Social Media as a Supplement to Conversation, and Why Bots are the Actual Threat
// Posted by Cassaundra on 02/01/2014 (6:01 PM)
This week, I have found the question of whether or not social media makes us lonely to be of particular interest. Most of us agree that we are generally too “plugged in” to our devices- we are constantly checking our e-mail, Facebook, Twitter, and Instagram to name a few. This need to reach for our phones particularly occurs when we are actually sitting alone somewhere or if everyone else is on their phones as well. Doing this make us feel more in control of the situation and less like an outsider. So is social media isolating us or bringing us closer together? The following link is to a Ted Talk given by Sherry Turkle that I watched last semester for my “Advanced Theories of Interpersonal Communication” class, which discusses many of the points she makes in her New York Times article, “The Flight From Conversation.” http://www.ted.com/talks/sherry_turkle_alone_together.html While I understand Turkle’s main argument that we are in a culture of “being alone together,” I agree more with Tufekci’s argument that social media is just one aspect of communication that is meant to enhance connection, not replace conversation.
I agree with Turkle’s claim that the “sips of connection” we get through texting and social media do not substitute for real conversation, but I do not believe they are meant to do so. Indeed, forming a true relationship of any kind with someone via social media would be futile as you do not get an understanding of one’s true character strictly through those types of interactions. However, it cannot be denied that social media and texting have enabled us to maintain our relationships with friends, family members, and significant others while we are separated by distance. Even though we may look at their Facebook pages while we are apart, that does not mean that once we are reunited we do not engage in conversations about things that happened since we last saw each other. For the most part, I believe Tufekci is right in saying that “the people Turkle sees with their heads down on their devices while on a train somewhere are … connecting to people they deem important in their lives. They are not talking to bots.” Turkle also claims that social media and texting ruin our ability to self-reflect as we can edit and delete things before posting and sending them as opposed to fumbling in real time and exposing our true selves. I find several things puzzling about this claim. If we are taking the time to think about our responses to texts and editing pictures to post online, I believe there is a certain degree of self-reflection happening through that process. Personally, I do not post photos to Facebook or Instagram purely because I want others to see them, but rather because I can look back on the pictures to serve as a nice documentation of my life. In this sense, having photos online and writing tweets can be compared to having a modern diary of sorts. Also, taking a bit of time to think through a response to a text can be a good thing as sometimes it can save you from overreacting. The ability to reflect and think about an appropriate response is a learning process that can foster maturity. While Turkle notes that people are taking the time to edit responses, she also says we are demanding responses much faster due to these technologies. Features like read receipts that tell you when the other person has read your message or text can drive one crazy if they do not get an immediate response. Thus, there is a paradox in Turkle’s argument as she claims we take the time to edit ourselves so we can’t fumble in real time, but we also demand quick responses. Surely we are bound to expose our true selves if we are responding quickly to someone, thus maintaining that element of real time.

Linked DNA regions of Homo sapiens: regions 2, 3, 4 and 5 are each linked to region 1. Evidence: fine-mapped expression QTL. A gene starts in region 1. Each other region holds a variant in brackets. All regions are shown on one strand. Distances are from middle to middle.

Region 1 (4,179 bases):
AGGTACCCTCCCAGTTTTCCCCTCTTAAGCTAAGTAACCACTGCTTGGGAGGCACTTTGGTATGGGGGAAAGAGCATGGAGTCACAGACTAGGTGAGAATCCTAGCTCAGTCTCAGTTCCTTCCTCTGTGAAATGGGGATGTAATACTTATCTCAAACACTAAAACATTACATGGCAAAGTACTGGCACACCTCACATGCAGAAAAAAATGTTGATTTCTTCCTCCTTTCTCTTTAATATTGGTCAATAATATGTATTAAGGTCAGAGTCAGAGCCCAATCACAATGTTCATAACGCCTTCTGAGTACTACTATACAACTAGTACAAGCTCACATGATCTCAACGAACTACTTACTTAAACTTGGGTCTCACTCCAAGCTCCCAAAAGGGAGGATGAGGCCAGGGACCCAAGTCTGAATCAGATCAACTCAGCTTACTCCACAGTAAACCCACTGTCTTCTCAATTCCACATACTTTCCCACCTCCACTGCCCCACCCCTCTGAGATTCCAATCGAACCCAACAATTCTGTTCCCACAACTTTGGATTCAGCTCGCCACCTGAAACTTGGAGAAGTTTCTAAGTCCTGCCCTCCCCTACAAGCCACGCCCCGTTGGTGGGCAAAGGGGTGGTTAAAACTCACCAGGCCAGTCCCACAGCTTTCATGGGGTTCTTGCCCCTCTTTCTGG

Turkle and Tufekci both address the prospect of bots in the future, and whether technology and social media should be lumped into the same category. Having just read From Counterculture to Cyberculture, I think it is undeniable that the culture fostered by these advances in technology has prompted people to wonder how far we can take it. However, I do not think it is right to place social media and technology in the same category. To me, technology is the actual iPhone, iPad, laptop, etc. It has many capabilities, however these would be meaningless if people did not want to access social media. Social media sites are websites, whereas iPhones, iPads and the like enable us to access these sites on the go. One could argue that the rise of social media made smart phones and iPads more appealing as there was now a need for their capabilities. When the iPhone first came out, I thought it was silly. I wondered why I needed to have my camera, phone and iPod all in one when I already owned each of the separate goods. However, now that I’ve owned an iPhone I don’t know what I would do without it. Bots, on the other hand, seem like a very strange concept to me that I do not believe would be healthy. After every quote in Turkle’s article from people saying they want to learn to have a real conversation, or would like a bot to get love and life advice from rather than a human, I could not help thinking how weird they sounded. Technology and social media are not a substitute for real-life relationships and conversations. I agree with Tufekci’s claim based on her research that correlation does not equate to causation. Those who are dependent on technology and social media to the point that they are lonely or prefer it to actual interactions are probably more introverted people who would be socially awkward even without social media. I believe social media was created with the intention of it being a supplement to in-person communication, and a way to keep in touch with friends, family, and loved ones despite distance. Conversely, bots would be created with the intention of being a substitute for human interaction, and I think this is where technology crosses the line into becoming dangerous to human interaction.